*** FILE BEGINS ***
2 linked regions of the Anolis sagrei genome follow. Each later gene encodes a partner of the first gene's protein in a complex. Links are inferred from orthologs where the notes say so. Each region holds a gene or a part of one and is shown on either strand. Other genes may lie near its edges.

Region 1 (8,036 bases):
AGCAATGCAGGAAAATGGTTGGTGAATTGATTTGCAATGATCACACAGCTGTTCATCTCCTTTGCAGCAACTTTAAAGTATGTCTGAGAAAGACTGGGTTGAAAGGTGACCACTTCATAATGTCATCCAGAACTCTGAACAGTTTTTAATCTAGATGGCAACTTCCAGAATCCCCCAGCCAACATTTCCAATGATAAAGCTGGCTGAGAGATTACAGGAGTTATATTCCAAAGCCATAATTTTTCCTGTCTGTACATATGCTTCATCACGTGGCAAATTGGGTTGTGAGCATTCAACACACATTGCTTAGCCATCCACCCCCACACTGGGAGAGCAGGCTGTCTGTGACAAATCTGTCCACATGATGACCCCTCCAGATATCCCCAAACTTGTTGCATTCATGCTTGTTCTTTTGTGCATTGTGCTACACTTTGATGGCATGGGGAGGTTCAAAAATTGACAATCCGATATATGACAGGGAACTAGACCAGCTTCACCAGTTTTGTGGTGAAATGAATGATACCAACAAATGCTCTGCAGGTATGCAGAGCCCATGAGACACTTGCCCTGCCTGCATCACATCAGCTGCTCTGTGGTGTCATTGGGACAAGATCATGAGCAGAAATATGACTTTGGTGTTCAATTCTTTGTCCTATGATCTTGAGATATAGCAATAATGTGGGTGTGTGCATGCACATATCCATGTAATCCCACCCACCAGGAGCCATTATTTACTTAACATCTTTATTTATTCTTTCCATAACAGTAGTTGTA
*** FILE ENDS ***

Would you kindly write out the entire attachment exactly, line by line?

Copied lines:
2 linked regions of the Anolis sagrei genome follow. Each later gene encodes a partner of the first gene's protein in a complex. Links are inferred from orthologs where the notes say so. Each region holds a gene or a part of one and is shown on either strand. Other genes may lie near its edges.

Region 1 (8,036 bases):
AGCAATGCAGGAAAATGGTTGGTGAATTGATTTGCAATGATCACACAGCTGTTCATCTCCTTTGCAGCAACTTTAAAGTATGTCTGAGAAAGACTGGGTTGAAAGGTGACCACTTCATAATGTCATCCAGAACTCTGAACAGTTTTTAATCTAGATGGCAACTTCCAGAATCCCCCAGCCAACATTTCCAATGATAAAGCTGGCTGAGAGATTACAGGAGTTATATTCCAAAGCCATAATTTTTCCTGTCTGTACATATGCTTCATCACGTGGCAAATTGGGTTGTGAGCATTCAACACACATTGCTTAGCCATCCACCCCCACACTGGGAGAGCAGGCTGTCTGTGACAAATCTGTCCACATGATGACCCCTCCAGATATCCCCAAACTTGTTGCATTCATGCTTGTTCTTTTGTGCATTGTGCTACACTTTGATGGCATGGGGAGGTTCAAAAATTGACAATCCGATATATGACAGGGAACTAGACCAGCTTCACCAGTTTTGTGGTGAAATGAATGATACCAACAAATGCTCTGCAGGTATGCAGAGCCCATGAGACACTTGCCCTGCCTGCATCACATCAGCTGCTCTGTGGTGTCATTGGGACAAGATCATGAGCAGAAATATGACTTTGGTGTTCAATTCTTTGTCCTATGATCTTGAGATATAGCAATAATGTGGGTGTGTGCATGCACATATCCATGTAATCCCACCCACCAGGAGCCATTATTTACTTAACATCTTTATTTATTCTTTCCATAACAGTAGTTGTA